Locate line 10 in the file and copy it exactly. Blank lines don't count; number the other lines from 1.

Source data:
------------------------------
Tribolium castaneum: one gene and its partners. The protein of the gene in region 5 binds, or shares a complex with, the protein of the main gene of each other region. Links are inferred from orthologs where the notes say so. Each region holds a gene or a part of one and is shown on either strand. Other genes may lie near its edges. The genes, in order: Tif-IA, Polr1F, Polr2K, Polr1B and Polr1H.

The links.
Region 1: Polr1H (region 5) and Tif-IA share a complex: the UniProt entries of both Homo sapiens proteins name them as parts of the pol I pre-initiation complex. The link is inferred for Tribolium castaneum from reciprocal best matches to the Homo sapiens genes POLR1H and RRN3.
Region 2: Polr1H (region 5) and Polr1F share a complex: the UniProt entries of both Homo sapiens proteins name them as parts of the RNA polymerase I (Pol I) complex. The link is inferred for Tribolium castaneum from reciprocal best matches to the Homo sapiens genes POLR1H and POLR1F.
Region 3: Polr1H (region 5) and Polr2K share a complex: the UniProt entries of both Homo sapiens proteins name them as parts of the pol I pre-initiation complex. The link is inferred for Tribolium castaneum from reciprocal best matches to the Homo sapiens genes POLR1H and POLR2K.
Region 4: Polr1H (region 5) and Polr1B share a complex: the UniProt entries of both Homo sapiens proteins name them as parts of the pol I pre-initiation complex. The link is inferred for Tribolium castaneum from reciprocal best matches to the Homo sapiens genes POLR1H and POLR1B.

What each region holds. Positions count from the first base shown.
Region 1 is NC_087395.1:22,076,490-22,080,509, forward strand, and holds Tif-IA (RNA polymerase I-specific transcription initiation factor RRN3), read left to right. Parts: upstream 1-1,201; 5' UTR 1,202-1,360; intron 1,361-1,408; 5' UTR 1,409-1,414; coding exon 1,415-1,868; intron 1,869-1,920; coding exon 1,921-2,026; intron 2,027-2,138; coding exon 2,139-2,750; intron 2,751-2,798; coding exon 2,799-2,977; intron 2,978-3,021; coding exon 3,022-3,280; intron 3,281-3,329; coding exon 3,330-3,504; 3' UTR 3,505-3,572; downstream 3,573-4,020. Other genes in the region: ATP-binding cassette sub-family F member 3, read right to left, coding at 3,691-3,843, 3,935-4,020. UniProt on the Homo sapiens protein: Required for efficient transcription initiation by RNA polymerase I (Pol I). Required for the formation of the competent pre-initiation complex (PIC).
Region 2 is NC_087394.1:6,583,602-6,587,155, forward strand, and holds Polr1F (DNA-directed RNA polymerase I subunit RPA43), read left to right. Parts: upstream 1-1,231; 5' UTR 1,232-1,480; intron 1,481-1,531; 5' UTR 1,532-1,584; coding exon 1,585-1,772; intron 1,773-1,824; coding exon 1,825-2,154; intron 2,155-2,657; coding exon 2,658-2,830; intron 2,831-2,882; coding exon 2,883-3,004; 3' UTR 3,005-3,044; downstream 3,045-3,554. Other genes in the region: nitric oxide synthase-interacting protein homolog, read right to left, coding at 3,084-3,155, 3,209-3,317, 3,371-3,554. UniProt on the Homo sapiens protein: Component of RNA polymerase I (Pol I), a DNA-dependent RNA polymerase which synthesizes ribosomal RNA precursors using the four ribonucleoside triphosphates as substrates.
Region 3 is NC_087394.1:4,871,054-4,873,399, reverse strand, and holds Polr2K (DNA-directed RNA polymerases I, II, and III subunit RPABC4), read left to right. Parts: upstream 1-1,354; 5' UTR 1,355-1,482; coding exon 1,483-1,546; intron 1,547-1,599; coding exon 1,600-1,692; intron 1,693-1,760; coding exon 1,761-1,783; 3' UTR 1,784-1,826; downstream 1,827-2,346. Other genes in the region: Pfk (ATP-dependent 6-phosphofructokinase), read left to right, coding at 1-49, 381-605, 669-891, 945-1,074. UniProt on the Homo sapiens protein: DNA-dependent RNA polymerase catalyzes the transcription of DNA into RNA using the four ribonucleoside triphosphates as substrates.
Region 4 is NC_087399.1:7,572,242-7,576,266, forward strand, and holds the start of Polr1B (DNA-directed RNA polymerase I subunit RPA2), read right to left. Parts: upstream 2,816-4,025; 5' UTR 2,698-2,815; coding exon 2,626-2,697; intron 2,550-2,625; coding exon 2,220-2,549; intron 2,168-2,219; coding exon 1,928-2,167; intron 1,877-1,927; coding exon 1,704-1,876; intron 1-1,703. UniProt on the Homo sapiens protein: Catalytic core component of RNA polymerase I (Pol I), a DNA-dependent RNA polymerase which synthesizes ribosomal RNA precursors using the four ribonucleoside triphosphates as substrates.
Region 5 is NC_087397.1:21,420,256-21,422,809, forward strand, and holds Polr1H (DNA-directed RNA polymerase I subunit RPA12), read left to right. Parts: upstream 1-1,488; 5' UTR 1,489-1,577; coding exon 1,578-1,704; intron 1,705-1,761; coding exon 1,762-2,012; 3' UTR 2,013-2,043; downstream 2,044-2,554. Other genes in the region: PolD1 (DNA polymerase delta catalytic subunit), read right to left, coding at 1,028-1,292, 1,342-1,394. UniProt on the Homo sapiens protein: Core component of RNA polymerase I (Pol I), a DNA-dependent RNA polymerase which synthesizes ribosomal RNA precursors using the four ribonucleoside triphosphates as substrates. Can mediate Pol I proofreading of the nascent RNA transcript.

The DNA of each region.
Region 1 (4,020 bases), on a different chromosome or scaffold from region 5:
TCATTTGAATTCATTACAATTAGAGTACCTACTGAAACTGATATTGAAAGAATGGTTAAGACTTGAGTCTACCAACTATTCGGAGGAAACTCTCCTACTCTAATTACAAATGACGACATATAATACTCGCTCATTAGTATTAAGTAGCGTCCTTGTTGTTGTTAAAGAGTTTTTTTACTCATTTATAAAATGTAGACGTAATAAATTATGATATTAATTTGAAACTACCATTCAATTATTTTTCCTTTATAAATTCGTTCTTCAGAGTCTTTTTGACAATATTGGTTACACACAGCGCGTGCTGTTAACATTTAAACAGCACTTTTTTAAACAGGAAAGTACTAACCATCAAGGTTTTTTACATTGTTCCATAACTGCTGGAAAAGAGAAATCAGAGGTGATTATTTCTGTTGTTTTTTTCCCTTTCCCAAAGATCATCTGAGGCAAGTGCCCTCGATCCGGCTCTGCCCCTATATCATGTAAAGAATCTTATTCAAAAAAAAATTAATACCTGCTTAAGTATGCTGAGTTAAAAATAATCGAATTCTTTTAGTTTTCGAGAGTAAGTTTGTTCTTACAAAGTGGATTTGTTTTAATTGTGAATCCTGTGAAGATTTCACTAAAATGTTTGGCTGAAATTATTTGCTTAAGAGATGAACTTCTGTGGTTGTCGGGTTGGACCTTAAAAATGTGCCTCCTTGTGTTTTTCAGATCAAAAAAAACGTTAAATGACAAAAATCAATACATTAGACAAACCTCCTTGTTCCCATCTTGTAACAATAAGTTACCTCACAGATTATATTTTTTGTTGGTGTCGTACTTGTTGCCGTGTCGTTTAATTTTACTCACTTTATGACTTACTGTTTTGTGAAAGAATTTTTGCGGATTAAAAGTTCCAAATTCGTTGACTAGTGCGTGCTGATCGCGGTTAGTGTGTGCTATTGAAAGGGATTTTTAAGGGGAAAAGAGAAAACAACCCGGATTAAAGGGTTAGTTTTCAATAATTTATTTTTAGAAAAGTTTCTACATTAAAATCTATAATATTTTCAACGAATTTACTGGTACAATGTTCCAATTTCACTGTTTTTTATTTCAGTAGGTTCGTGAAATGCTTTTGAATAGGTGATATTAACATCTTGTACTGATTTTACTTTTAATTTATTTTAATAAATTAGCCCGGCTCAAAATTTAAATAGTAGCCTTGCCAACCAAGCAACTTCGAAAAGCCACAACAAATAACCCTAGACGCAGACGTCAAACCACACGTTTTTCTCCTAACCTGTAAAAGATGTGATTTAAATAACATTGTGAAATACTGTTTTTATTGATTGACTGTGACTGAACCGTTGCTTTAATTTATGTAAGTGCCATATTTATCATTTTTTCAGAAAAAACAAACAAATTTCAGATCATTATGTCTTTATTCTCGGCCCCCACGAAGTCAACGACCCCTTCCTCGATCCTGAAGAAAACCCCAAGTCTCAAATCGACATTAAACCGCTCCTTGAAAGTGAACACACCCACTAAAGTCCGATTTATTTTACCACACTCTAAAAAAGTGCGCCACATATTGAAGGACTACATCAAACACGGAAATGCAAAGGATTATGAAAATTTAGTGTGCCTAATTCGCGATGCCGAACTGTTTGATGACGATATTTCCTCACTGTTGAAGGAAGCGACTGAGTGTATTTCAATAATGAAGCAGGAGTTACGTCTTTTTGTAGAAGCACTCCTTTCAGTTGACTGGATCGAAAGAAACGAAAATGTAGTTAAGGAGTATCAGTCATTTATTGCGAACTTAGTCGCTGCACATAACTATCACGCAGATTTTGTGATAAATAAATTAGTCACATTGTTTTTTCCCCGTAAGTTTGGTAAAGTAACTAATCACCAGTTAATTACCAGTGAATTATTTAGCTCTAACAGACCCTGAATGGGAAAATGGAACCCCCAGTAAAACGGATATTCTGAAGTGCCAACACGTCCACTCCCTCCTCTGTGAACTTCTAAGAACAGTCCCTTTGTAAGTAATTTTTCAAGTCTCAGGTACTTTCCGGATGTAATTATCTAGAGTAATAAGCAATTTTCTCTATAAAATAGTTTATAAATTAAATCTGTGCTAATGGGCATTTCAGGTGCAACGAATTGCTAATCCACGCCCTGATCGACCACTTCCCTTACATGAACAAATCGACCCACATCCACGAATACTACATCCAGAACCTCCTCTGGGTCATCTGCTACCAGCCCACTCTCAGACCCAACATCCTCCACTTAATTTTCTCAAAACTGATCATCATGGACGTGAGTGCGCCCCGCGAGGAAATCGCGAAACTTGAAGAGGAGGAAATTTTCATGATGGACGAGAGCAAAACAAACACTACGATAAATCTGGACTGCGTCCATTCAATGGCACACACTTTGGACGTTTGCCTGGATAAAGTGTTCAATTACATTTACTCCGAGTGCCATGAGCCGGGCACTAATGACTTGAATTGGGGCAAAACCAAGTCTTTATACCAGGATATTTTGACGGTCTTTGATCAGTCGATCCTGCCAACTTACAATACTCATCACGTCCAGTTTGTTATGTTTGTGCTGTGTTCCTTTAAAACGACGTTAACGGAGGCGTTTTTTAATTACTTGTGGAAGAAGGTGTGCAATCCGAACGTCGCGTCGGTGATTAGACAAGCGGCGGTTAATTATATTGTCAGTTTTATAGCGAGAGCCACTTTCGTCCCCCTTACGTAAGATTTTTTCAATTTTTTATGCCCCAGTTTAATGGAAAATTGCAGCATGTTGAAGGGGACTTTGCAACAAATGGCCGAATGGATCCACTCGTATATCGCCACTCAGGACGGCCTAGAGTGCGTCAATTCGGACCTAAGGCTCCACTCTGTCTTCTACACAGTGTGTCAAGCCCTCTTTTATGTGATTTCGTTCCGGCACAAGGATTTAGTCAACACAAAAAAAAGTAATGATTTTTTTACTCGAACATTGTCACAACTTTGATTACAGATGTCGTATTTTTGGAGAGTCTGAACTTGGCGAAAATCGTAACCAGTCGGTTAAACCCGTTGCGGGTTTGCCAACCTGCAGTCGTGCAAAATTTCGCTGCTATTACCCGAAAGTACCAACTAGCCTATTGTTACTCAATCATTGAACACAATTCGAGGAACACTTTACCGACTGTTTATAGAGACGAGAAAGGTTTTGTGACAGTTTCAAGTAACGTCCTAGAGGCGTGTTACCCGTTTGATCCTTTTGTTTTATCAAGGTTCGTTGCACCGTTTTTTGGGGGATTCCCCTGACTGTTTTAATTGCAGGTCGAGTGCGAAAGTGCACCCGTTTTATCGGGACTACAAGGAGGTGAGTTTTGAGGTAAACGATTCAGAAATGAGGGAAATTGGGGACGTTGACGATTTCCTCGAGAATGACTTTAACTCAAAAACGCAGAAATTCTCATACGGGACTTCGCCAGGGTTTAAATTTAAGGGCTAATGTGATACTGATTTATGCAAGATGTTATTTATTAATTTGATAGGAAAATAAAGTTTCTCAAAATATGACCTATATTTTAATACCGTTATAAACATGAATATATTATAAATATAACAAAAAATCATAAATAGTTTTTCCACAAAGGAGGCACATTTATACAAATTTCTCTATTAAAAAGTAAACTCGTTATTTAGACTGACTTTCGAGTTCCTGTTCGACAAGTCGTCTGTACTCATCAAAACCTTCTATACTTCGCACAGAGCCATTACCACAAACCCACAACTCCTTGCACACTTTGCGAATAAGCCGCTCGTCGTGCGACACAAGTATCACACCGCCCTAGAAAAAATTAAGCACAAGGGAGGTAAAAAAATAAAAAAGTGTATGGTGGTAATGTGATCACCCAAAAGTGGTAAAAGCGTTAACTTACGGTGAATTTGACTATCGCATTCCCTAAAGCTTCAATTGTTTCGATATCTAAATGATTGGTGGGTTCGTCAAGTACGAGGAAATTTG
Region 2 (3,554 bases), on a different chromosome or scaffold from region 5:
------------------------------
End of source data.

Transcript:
Region 3 is NC_087394.1:4,871,054-4,873,399, reverse strand, and holds Polr2K (DNA-directed RNA polymerases I, II, and III subunit RPABC4), read left to right. Parts: upstream 1-1,354; 5' UTR 1,355-1,482; coding exon 1,483-1,546; intron 1,547-1,599; coding exon 1,600-1,692; intron 1,693-1,760; coding exon 1,761-1,783; 3' UTR 1,784-1,826; downstream 1,827-2,346. Other genes in the region: Pfk (ATP-dependent 6-phosphofructokinase), read left to right, coding at 1-49, 381-605, 669-891, 945-1,074. UniProt on the Homo sapiens protein: DNA-dependent RNA polymerase catalyzes the transcription of DNA into RNA using the four ribonucleoside triphosphates as substrates.